East Coast Jewish communities brace for Hurricane Irene

Virginia synagogue cancels weekend services, congregants evacuate low-lying areas as severe storm threatens US.

By GIL STERN STERN SHEFLER
August 26, 2011 20:11
2 minute read.
US urges citizens to prepare for Hurricane Irene

Hurricane Irene 311. (photo credit: REUTERS)

NEW YORK – Jewish communities in the projected path of Hurricane Irene on Friday were bracing for the coming of the severe storm expected to reach the mouth of Chesapeake Bay area this weekend.

At least one synagogue in the Hampton Roads region surrounding the bay received evacuation orders and canceled its services while others said they were following developments closely.

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“We made the decision to close the synagogue which was not easy an easy decision to make,” said Pam Gladstone, executive director of Beth El Synagogue in Norfolk, Virginia. ” By 8 AM on Saturday morning everyone in this area is supposed to be evacuated so we’re getting ready and putting up sand bags in our doorway. Our Torah scrolls are in our sanctuary in an elevate bima so we feel they are safe there.”

Gladstone said many members of the Conservative congregation and its clergy had taken refuge further inland in Richmond and Charlotte.

She recalled the damage wrought by the last major storm which passed through the coastal city in 2003.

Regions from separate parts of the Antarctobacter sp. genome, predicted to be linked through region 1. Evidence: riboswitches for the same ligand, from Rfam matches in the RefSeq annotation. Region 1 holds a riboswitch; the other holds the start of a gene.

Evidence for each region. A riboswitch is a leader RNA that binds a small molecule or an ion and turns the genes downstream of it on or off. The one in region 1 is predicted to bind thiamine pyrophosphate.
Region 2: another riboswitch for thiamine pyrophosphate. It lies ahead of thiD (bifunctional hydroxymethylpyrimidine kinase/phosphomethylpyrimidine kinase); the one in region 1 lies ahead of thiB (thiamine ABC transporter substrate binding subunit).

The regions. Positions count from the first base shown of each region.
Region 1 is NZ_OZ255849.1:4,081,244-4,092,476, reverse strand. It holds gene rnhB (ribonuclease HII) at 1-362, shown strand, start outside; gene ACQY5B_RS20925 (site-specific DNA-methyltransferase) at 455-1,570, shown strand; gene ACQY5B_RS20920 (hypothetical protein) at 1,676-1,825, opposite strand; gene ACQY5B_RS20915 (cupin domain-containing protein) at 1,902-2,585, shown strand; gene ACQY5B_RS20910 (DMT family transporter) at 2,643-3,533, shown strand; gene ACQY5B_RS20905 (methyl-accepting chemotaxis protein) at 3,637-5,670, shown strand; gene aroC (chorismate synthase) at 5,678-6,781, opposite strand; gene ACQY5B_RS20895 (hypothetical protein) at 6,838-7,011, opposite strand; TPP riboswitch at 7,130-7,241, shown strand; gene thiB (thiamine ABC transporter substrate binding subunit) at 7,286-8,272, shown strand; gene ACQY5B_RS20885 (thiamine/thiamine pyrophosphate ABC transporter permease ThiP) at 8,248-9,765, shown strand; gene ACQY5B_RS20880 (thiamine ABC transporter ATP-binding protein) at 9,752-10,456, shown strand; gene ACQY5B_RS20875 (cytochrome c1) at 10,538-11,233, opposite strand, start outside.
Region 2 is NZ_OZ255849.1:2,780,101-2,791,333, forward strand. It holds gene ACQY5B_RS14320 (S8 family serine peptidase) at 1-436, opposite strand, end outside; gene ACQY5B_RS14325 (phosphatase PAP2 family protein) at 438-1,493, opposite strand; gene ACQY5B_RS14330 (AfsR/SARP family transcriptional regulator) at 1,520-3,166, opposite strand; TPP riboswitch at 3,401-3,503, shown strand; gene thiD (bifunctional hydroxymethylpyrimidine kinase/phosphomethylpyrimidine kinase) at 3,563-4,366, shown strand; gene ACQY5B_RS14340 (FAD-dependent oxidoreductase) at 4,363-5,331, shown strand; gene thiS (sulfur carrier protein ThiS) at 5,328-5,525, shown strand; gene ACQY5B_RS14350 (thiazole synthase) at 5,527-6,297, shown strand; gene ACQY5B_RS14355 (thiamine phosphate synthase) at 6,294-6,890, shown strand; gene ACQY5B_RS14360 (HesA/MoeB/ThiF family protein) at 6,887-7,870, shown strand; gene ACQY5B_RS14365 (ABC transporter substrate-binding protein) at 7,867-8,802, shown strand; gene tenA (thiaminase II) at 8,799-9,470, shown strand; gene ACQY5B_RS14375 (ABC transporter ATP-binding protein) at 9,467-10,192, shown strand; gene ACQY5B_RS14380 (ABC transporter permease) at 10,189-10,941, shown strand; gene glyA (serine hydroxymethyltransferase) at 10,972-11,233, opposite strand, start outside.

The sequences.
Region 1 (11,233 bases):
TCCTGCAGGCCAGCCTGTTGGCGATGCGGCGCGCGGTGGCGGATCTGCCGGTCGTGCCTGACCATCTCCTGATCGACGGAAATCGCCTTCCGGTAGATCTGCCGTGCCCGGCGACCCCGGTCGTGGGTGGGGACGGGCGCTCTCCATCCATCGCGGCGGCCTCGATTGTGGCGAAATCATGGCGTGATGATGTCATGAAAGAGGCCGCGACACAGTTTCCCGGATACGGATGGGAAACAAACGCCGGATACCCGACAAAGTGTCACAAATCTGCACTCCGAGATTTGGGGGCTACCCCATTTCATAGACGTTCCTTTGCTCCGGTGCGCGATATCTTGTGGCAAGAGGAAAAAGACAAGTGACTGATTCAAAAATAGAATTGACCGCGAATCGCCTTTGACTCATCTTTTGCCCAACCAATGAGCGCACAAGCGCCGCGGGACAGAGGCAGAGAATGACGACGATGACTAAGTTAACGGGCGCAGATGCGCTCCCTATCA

“We did have some damage in this area but we were fortunate that the synagogue was not damaged,” she said. “The rain and wind, however, brought down a lot of trees around it. But that was just a tropical storm and this is a hurricane.”

The Hampton Roads area which encompasses Norfolk, Virginia Beach and other towns around the Chesapeake Bay is home to some 11,000 Jews and several Jewish places of worship. So far the low-lying Beth El Synagogue is the only one to have canceled services entirely although others had changed prayer times in light of the expected arrival of the storm.

Sarah Zimmerman, administrative assistant of Ohef Shalom Synagogue in Norfolk, a reform congregation founded in 1844, said Friday services would be held as usual but that Saturday services had been canceled.

“There are houses behind us that are part of the mandatory evacuation,” she said. “The city mapped out an area of streets that are part of category one, two and three evacuation zones but we’re not part of that right now.”

Michelle Aronoff, the office manager of Beth Israel Congregation, an Orthodox synagogue in Norfolk, said its rabbi had instructed members to stay home if conditions deteriorate.

“We're holding mincha early but on top of everything we have a bat mizvah planned this weekend,” Aronoff said.

She said the synagogue circulated an advisory to its members on Thursday and was keeping them informed of the latest developments.

“It’s in God’s hands now,” she added.

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